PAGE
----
Biden is willing to reconsider Iran’s nuclear deal, the So-called JCPOA.
Joe Biden’s government can negotiate a return to the 2015 nuclear agreement with Iran. Following negotiations between Antony Blinken, US Secretary of State, and his British, French, and German counterparts, the US Department announced that it would consider an invitation from the EU to join a conference of members in the current deal first since Donald Trump withdrew from the pact in 2018. Blinken had previously advised Iran to facilitate continued nuclear inspectors by the United Nations and halt all atomic operations with no trustworthy nonmilitary usage.
The White House took some steps to show that they are serious about finding a diplomatic solution.
Firstly, The Biden administration has announced that it has relaxed the tight restrictions on Iranian diplomats’ travel authorised to the United Nations. The Trump administration had placed stringent constraints, which effectively restricted them to their UN mission and the UN headquarters’ construction in New York.
Secondly, Biden’s diplomatic team told the Security Council on Thursday at the United Nations that it had removed the September 2020 invocation by Trump of the so-called ‘snapback’ process in which it maintained that all UN sanctions against Iran had been reimposed. Almost all other UN members vigorously challenged the decision and left the US alone in the world body.
However, it should be emphasised that legally it is not a very substantial move, but it is a good gesture of diplomacy and indeed a positive sign for talks.
Thirdly, as opposed to the former regime, the new administration has changed its position against Iran dramatically, at least verbally.
Above all, Biden said his administration, in his address to the Munich Security Conference, was “prepared to re-enter into negotiations” with the United Nations Security Council regarding Tehran’s nuclear programme.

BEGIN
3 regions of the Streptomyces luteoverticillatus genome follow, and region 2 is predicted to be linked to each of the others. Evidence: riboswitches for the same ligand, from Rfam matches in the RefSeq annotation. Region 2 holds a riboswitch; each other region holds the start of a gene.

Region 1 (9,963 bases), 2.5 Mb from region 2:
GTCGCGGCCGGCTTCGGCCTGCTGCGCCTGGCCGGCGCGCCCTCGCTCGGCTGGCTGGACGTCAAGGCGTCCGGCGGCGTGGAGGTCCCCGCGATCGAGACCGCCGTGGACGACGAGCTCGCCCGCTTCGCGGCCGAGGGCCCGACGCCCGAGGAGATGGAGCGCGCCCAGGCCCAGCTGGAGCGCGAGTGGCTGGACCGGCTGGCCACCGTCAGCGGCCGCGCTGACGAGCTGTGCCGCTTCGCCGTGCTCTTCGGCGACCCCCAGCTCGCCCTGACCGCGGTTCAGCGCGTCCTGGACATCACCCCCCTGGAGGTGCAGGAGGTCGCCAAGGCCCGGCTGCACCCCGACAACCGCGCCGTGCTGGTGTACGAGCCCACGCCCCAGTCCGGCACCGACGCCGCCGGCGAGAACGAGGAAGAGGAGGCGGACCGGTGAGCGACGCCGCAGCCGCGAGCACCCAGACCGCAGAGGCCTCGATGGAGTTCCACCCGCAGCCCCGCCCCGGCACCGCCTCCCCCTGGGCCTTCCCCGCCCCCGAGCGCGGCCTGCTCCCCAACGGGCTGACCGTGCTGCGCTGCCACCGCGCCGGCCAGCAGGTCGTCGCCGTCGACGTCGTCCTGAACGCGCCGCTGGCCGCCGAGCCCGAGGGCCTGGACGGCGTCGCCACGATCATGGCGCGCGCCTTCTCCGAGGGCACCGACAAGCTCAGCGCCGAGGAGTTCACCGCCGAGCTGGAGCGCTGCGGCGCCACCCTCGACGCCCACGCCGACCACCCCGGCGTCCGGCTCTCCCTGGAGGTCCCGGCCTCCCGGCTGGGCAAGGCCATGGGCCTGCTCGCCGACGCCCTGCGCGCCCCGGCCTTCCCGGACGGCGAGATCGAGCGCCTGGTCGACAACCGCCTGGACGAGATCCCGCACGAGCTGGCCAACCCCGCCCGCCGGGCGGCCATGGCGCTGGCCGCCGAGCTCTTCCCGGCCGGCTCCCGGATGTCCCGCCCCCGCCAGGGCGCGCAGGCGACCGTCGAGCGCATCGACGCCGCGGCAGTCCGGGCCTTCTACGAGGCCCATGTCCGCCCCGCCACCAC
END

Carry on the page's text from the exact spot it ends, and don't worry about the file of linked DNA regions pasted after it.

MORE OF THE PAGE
But the problem is this: On one hand, Iran Is sick and tired of beautiful words with empty applications. Because more than three years, the European has exactly done the same to Iran, and nothing has changed for the good. But on the other hand.
The Biden administration has repeatedly stated that it will fully comply with the agreement, formally called the Joint Comprehensive Action Plan (JCPOA), once Iran has implemented it.
In other words, only after Tehran reverses the atomic measures which it took to protest these sanctions will Biden lift the regressive sanctions imposed by Trump.
But time is running out.
On 21 February, Iran will stop allowing for intrusional checks by the International Atomic Energy Agency in compliance with a law passed by the Conservative parliament in December, except in US sanctions being facilitated.
Kelsey Davenport, Non-Proliferation Policies Analyst at the Washington in Arms Control Association, said Iran would easily reverse any of its actions, for example, enhancement of uranium.
When Iran was in the process of threatening to expel IAEA inspectors, Davenport was concerned to speculate that lack of access would fuel Tehran’s activities which are not desirable for the West.
However, the problem is that Biden wants some negotiation with Iran, but he does not want to abandon all of Trump’s pressure on Iran for over three years. Biden likes to use this pressure to include and bring all the issues that the West is extremely concerned about, such as ballistic missiles and the support of Iranian-sponsored militia.
Iran certainly Shall not do that, at least until the Biden administration and the West, in general, agree not to sell a tremendous amount of military equipment to Persian Gulf states and Israel. Admittedly, the arms race in the region is more difficult to discuss than the nuclear talks, and nobody is prepared for such a dialogue.
Another main date is in June when Iran is holding elections that could put a hardliner to power to replace President Hassan Rouhani, who was gambling on cooperation with the West only to see when Barack Obama was president tensions soar under Trump.
There is not a show of a doubt that with a hardliner in place, the chance for diplomacy will drop dramatically.
I believe for all reasons that I have mentioned above, Biden needs to re-join the JCPOA without a moment of hesitation for the sake of opportunity for future talks between Iran and the United States.